Reporting on Refugees

A group of Northwestern journalism students and their professor sat down in a restaurant and ordered delicious, moderately priced, large servings of rice and meat dishes, with plenty of chickpea salad and naan on the side. Many got Sprite or Diet Coke to go with their meals. Had the restaurant been listed on Yelp, every student would have given it five stars.  

However, the restaurant, called New Kabul, is located in the middle of the largest refugee camp in Europe. The owners are Afghan refugees who escaped to the Calais Jungle, an encampment in northern France. The student reporters were there to interview refugees who fled groups like the Islamic State and the Taliban.

New Kabul
The New Kabul restaurant in the Calais Jungle. Photo by Anna Waters '18.

Reporting on the Calais Jungle took place on the fifth day of a weeklong Refugees in France trip in mid-June, led by Medill School of Journalism professors Peter Slevin and Craig Duff. During the trip, 10 undergraduate Medill students reported on the European refugee crisis. On a separate trip, 10 graduate students, led by professor Stephan Garnett, reported on similar issues in Hamburg, Germany.

On their first day of reporting in Paris, the students covered the dismantling of a 2,000-person refugee encampment that had popped up in a park on the north side of the city, near the Stalingrad Metro station. The students — print and multimedia journalists and coders — also talked with refugee children as young as 10 waiting outside of asylum offices in Paris, unsure of where they would sleep that night. Some reporters attended an iftar, the evening meal when Muslims end their daily Ramadan fast, and talked with leaders at local mosques about programming for refugees.

The refugees in Calais told story after story about how they risked their lives by crossing the Mediterranean in rickety boats, leaving behind family they hoped to bring to Europe one day.

“Seeing tragedy up close was eye opening,” says Sophia Bollag ’16. “While it was painful to see, I feel like we were there for a good reason. It’s our job as journalists to illuminate situations like this, and to bring these people’s stories to the rest of the world.”

Teddy bear
This teddy bear is one of many toys, items of clothing, tents and other miscellaneous items left behind in the evacuation and shutting down of the southern half of the Calais Jungle earlier this year. Photo by Anna Waters '18.

The students interviewed several important members of the refugee support network, including a Palestinian ­refugee who now works as a journalist for Doctors Without Borders and a Paris-based spokesperson for the United Nations High Commissioner for Refugees. They also met with a survivor of the November 2015 Paris terror attacks. Their work can be found on Medill’s Social Justice News Nexus and the Washington Post website.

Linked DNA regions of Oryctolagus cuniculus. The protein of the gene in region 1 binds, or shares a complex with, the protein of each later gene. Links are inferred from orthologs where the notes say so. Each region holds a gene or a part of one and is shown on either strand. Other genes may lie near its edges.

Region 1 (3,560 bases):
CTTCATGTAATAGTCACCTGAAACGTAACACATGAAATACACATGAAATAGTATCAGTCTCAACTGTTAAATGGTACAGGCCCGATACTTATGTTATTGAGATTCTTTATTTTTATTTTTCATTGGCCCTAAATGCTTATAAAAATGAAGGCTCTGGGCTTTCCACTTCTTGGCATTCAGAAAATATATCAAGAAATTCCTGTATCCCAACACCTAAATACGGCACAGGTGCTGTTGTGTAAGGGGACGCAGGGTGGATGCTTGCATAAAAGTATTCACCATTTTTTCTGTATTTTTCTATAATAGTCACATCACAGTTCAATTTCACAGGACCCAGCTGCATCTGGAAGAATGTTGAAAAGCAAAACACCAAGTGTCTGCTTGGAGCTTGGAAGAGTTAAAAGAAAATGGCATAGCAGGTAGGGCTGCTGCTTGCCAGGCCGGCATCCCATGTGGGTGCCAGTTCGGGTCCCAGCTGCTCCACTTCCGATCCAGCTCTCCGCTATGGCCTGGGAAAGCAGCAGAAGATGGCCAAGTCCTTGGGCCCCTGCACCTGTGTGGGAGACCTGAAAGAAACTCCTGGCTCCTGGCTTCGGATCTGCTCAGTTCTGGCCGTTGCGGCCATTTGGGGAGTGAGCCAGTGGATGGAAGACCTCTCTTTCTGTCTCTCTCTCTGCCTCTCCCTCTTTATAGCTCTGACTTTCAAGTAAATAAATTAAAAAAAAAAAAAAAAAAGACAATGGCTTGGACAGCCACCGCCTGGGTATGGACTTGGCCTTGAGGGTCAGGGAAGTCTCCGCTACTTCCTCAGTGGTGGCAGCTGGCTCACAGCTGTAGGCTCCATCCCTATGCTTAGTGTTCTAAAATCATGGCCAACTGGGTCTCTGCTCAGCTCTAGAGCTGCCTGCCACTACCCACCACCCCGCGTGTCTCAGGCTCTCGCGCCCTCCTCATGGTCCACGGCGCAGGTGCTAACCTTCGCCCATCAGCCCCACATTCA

Before the trip, Slevin taught a class for all of the undergraduate and graduate Medill students heading to Europe. Through news reports and maps, they traced the refugee crisis from its origins in Syria and Iraq and followed the migrants’ paths across the Mediterranean and through Turkey to Europe. Guest speakers at the class included the Chicago consul generals for France and Germany, an asylum officer from the U.S. Department of Homeland Security and political science professor Wendy Pearlman, who has interviewed hundreds of Syrian refugees.

Slevin, who reported in dozens of countries during his career at the Miami Herald and Washington Post, hoped the students would develop deeper understandings of their role as journalists. “I’d like them to come back with stories and reporting experiences that will be valuable long past the trip,” he said before the trip. “There’s a resourcefulness that’s essential in working abroad, and if they come back with a new confidence that they can parachute into an unusual place and come out with a meaningful story, that would be fabulous.”

The trip helped many of the students gain a deeper understanding for what they want out of journalism.

“It really shaped my vision of myself as a reporter,” says Kali Robinson, a rising sophomore. “I have a better sense of not just what this reporting could look like but how the rest of my life would be shaped around having this career, because this emotional intensity is something I’m going to have to continually face.”

Mariana Alfaro, a rising junior who is originally from El Salvador, became interested in immigration reporting before she came to Medill. She left the trip even more certain that she wants to be an international reporter and explore the complexities of immigration across the globe.

“I was impressed to see how this need for immigration and need for survival transcends borders,” Alfaro says. “People will do whatever it takes to get out of a situation that could potentially get them killed. It convinced me even more that these people don’t leave their countries because they want to; they leave because they have to.”

Story by Anna Waters, a rising Medill junior from San Jose, Calif., who participated in the Refugees in France program.

See the Medill reporters' work in "Young Voices in Paris" on the Washington Post wesbite.

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